One of the most underrated games in the rivalry happened in 2009, in a 38-34 Hurricanes win. The game featured a combined 880 yards of offense but was decided by just two, because the Noles couldn't convert at the two-yard line as time expired. The game was a coming-out party for Jacory Harris, who threw for 386 yards and three scores, and it was said to be the moment "the U was back."

Unfortunately for Jacory Harris and Miami, things have been pretty much downhill since then.

 

7. Michael Barrow. Tamarick Vanover. The Hit. (1992)

"They did that play earlier in the game. I went to go get him, and the umpire got in my way, and I was like, 'Awwwwww,"' Barrow said. "I remembered Vanover from when he visited Miami, and I went up to him and said something like, 'Man, you chump, I'm glad you went to that girls' school, because you weren't tough enough to come here."' And a couple plays later, I got the hit."

6. Stanford Samuels Destroys Roscoe Parrish in the Rain (2003)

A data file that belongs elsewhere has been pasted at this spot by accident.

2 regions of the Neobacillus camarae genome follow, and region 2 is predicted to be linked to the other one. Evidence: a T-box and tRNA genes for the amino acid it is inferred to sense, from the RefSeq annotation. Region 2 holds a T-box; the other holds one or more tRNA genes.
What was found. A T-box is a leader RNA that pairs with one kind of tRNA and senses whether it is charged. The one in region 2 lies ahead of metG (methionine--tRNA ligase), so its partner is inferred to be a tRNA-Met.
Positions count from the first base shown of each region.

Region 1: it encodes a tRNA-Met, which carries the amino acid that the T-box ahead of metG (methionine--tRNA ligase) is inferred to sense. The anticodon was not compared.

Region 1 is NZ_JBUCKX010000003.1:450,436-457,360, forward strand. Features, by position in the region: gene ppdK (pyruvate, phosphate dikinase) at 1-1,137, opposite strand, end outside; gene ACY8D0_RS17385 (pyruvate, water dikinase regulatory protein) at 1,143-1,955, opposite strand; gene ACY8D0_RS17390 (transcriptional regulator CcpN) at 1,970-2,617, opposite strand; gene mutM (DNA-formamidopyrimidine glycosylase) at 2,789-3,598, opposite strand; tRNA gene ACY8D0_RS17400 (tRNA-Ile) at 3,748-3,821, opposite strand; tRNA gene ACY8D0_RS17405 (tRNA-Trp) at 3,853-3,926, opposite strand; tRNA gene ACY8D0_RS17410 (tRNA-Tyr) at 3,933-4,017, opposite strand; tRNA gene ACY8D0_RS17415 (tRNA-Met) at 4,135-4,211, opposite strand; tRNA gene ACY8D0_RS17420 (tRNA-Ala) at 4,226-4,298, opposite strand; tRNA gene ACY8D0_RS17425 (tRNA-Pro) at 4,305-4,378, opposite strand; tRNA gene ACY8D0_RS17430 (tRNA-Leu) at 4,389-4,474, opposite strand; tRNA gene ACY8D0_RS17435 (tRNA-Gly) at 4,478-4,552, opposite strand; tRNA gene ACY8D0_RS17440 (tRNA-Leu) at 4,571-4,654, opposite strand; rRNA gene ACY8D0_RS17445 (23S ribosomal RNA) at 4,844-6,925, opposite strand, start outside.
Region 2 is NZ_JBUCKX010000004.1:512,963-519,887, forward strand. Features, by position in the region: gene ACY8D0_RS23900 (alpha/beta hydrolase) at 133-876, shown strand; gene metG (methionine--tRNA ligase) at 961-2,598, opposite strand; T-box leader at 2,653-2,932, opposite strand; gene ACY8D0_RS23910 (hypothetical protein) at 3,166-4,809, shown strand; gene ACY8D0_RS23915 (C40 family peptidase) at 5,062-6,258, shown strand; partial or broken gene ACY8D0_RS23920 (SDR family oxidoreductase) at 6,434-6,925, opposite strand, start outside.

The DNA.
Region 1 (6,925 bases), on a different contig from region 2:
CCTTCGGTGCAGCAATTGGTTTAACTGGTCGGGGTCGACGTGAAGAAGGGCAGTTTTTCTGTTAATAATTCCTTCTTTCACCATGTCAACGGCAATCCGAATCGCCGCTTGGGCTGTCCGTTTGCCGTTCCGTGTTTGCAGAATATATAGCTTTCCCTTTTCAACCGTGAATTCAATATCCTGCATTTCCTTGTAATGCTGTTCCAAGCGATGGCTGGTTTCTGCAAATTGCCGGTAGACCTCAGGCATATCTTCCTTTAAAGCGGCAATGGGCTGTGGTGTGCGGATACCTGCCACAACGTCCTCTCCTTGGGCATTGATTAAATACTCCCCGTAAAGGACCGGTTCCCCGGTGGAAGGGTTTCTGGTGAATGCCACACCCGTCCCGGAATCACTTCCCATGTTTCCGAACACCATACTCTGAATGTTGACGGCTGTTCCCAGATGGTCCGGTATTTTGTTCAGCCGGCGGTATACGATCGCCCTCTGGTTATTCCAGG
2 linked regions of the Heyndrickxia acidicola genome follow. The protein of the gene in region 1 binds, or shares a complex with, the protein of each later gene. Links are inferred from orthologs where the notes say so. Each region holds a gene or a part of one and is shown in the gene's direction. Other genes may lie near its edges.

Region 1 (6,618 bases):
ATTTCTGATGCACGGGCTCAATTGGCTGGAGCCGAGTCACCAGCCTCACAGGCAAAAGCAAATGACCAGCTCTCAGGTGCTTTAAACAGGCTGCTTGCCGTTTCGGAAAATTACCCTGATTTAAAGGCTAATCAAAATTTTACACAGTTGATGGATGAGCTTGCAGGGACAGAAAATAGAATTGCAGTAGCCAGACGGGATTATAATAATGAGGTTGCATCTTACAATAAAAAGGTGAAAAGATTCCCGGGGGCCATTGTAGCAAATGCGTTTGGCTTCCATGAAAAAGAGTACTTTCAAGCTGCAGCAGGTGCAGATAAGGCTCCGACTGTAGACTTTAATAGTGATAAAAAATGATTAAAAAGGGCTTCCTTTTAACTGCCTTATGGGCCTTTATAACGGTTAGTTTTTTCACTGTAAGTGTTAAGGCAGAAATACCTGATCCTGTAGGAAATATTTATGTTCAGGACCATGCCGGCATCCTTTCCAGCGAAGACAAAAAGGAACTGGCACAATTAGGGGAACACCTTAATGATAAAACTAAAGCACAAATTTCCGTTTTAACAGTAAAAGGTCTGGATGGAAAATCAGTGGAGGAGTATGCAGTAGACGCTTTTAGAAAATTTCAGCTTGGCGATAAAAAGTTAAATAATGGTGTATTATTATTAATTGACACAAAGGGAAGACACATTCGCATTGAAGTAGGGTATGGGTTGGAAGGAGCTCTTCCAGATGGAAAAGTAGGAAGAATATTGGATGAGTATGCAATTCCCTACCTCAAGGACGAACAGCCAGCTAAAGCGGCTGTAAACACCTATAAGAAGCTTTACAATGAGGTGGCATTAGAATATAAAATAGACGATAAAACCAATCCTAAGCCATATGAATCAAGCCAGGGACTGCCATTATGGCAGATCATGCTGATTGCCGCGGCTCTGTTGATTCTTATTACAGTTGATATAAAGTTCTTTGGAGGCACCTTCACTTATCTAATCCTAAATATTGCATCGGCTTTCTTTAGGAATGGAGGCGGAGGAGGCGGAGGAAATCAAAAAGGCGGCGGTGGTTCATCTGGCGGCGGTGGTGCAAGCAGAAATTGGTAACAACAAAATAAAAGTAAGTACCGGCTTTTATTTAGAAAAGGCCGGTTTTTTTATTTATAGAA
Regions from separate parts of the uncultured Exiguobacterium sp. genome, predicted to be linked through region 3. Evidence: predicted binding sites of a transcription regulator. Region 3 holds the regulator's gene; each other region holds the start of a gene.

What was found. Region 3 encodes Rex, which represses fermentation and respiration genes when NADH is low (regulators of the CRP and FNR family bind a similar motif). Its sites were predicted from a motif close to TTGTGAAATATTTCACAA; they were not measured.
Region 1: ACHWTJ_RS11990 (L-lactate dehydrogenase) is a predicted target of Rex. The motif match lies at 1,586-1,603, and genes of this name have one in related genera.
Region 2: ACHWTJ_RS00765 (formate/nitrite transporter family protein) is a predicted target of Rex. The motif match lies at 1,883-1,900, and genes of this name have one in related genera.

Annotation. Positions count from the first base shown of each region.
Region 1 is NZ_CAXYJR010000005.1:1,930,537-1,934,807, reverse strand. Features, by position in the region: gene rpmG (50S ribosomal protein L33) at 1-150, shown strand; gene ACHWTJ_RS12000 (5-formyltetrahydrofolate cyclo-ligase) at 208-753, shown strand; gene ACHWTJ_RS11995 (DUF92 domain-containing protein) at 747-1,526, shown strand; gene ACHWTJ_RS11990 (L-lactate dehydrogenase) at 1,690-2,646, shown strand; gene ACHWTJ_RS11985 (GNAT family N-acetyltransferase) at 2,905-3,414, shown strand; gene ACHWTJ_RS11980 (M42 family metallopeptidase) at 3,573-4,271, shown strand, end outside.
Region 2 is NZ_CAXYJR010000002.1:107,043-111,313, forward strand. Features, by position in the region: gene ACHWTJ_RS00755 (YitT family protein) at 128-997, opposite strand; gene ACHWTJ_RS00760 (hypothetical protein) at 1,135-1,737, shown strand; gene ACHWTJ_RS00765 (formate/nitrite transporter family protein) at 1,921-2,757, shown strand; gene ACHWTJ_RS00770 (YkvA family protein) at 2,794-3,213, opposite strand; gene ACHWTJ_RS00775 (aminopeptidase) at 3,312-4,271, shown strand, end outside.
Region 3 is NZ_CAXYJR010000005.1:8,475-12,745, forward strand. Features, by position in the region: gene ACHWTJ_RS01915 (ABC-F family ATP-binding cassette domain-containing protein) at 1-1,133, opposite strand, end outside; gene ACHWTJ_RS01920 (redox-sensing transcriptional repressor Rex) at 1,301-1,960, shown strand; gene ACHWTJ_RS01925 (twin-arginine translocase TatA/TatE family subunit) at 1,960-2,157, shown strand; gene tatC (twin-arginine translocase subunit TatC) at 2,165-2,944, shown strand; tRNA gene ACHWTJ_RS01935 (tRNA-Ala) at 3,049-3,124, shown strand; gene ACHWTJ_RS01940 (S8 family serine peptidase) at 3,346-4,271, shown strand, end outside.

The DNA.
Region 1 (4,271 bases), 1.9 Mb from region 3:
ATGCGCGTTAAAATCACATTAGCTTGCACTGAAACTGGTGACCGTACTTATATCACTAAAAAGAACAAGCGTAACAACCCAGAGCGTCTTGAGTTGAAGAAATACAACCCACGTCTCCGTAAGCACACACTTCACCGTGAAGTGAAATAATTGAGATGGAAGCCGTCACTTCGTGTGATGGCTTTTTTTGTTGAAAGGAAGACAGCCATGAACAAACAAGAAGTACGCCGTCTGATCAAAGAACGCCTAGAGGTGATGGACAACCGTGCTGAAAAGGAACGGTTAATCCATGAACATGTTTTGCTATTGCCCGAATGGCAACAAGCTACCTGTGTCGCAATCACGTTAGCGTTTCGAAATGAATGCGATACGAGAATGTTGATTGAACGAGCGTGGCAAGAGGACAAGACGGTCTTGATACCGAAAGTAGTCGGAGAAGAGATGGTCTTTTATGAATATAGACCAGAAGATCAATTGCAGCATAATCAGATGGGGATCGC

Another hit that represents the way Miami and FSU play each other, this Stanford Samuels hit on Roscoe Parrish sticks out. Both players come crashing down after the collision and splash around on the grass like fish out of water. This is what UM-FSU is all about.

5. The Noles Hang On (2008)

In a series that is best known for Seminole heartbreaks, this one almost was added to the list. After leading the Canes 24-3 at halftime and 31-10 in the third quarter, the Seminoles found themselves up just 34-32 late in the fourth. Antone Smith broke a 20-yard run for a touchdown, and Tallahassee exhaled as the Noles eventually pulled out the 41-39 win. The game remains one of the most exciting -- and highest-scoring -- in the rivalry's history.

4. The Noles Beat the Champs (1989)

When the Seminoles knocked off the second-ranked Hurricanes 24-10 in 1989, they thought they had played spoiler, eliminating their rivals from championship contention that year. Not so fast. The loss to the Seminoles would be Miami's only defeat of the season, and as it turned out, 11-1 was good enough -- the Canes beat Alabama in the Sugar Bowl to win their third national title.